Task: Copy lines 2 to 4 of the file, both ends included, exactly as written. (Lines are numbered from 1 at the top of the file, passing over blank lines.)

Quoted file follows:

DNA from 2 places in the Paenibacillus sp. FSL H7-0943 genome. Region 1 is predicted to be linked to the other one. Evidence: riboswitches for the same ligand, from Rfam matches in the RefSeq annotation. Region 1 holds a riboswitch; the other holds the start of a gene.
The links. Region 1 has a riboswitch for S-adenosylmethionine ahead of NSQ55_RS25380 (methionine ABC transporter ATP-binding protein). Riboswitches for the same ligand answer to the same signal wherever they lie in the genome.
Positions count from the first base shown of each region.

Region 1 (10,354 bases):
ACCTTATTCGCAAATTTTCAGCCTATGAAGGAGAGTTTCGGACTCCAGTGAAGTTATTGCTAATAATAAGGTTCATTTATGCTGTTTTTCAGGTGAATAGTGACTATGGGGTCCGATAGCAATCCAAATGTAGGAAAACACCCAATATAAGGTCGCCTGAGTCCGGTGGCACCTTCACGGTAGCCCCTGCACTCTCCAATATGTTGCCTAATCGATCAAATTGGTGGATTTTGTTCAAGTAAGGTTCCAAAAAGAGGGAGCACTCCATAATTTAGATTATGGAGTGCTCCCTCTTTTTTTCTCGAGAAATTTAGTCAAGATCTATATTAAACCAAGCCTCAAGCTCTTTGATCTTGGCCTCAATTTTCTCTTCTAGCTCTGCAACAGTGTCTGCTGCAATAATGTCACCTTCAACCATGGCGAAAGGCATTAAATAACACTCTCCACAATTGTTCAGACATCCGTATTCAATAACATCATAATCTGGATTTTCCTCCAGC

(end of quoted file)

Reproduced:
The links. Region 1 has a riboswitch for S-adenosylmethionine ahead of NSQ55_RS25380 (methionine ABC transporter ATP-binding protein). Riboswitches for the same ligand answer to the same signal wherever they lie in the genome.
Positions count from the first base shown of each region.

Region 1 (10,354 bases):